Police personnel stop GJM supporters at the GJM Office in Darjeeling, Image: Hidustan Times.
Gorkha Janmukti Morcha (GJM) campaign for the creation of a separate state of Gorkhaland within India, in the north of West Bengal, which is almost a 100-year old demand.
However, the current unrest and agitation of GJM in Darjeeling was sparked by the announcement of the West Bengal government that it will introduce compulsory teaching of the Bengali language in state schools. This angered GJM administered area schools where the Gorkha majority of the population speak Nepali.
The West Bengal government clarified that the Bengali language will be an optional subject, but GJM is refusing to back down and instead has revived the demand for a separate state for the Gorkha in India. The West Bengal chief minister Mamata Banerjee views this revived demand as a conspiracy, which she claims to be supported by the insurgent groups of the northeast and some foreign countries. The state of West Bengal shares its borders with three countries namely Bangladesh, Nepal, and Bhutan. West Bengalâs main ethnic group is Bengali, whom Gorkha believes have imposed their culture and language on them.
Reportedly, clashes started when police stopped a protest rally called by GJM at Singmari that resulted in stone pelting injuring police officers and use of tear gas shells to control the mob. Further, news reports suggest that three civilians were killed and 35 security men were injured in clashes.
Burnt out vehicles after clashes with supporters of GJM, Darjeeling, Image: Hindustan Times.
Darjeeling is a picturesque hill station town in the state of West Bengal located in the lesser Himalayas at an altitude of 6700ft. It is famous for its tea, gardens and mountain range view of Kanchenjunga. It is one of the popular tourist destinations in India with locals and western tourists.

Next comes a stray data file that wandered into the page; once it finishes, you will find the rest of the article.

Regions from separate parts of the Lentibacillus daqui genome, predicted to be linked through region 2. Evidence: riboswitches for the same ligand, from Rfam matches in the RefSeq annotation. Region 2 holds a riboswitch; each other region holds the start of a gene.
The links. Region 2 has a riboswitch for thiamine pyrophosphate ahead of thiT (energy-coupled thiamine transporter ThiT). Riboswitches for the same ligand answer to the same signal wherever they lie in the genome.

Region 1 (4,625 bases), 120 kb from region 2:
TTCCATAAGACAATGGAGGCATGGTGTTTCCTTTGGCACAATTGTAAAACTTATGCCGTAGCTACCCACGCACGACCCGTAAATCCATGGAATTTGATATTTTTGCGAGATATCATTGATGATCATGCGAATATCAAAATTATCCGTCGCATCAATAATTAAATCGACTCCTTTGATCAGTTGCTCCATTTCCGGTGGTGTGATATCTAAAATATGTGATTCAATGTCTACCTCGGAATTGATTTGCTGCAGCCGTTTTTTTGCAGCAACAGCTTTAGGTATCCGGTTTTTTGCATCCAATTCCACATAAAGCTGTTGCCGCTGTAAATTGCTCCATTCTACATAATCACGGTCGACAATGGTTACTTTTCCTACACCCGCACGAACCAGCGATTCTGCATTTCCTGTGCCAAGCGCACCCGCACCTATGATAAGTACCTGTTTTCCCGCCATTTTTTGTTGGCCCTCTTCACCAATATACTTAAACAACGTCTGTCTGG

Location of Darjeeling.
Due to this current unrest, tourism has virtually come to a standstill. GJM has announced a further indefinite general strike that will affect tourism in Darjeeling and in the state. Further, internet services in and around Darjeeling have been disrupted since midnight on Saturday. This will affect tourism and tourist related industries. Additionally, as a security measure, the Indo-Bhutan border has been sealed-off. However, Home Minister Rajnath Singh appealed for calm, urging protesters to engage in a dialogue with the state government. This seems to be challenging with the current situation, as this appeal put the onus on Mamata Banerjee’s government to make this talk possible.
Bimal Gurung, head of GJM, Image: Hidustan Times.
One factor that may make matters more complex is that the Bharatiya Janata Party (BJP) is the ally of GJM, and the party’s MP won the 2014 Lok Sabha elections in Darjeeling with the help of BJP. However, All India Trinamool Congress (TMC) is the ruling party in West Bengal, but the BJP-led NDA government is in the centre. GJM sees the action of the West Bengal government as an insult to Gorkha and refuses to talk with the West Bengal government and will only talk with the central government. This is not the first time TMC and its president Mamata Banerjee has been at loggerheads with opponents. As a chief minister she often criticised New Delhiâs policy. In 2008, it is believed that the state government of West Bengal facilitated the Tata Nano Singur Controversy that resulted in Tata Motorsâ Nano car project manufacturing plant to completely pull out of Singur, making West Bengal un-attractive to investors.
If this agitation is not contained soon it could spiral out of control, with the possibility of it spilling over to the neighbouring states of Nagaland, Assam, Tripura, Meghalaya, Mizoram and Manipur. These states have similar separatist groups and campaigns, such as the demand for an independent state of Bodoland in Assam and Naga nationalist insurgents demanding the establishment of a sovereign Naga state in Nagaland. This could possibly resurrect many of these insurgent groups in northeast of India who could attempt to exploit the situation in Darjeeling.
Report written by Gina Laxmicant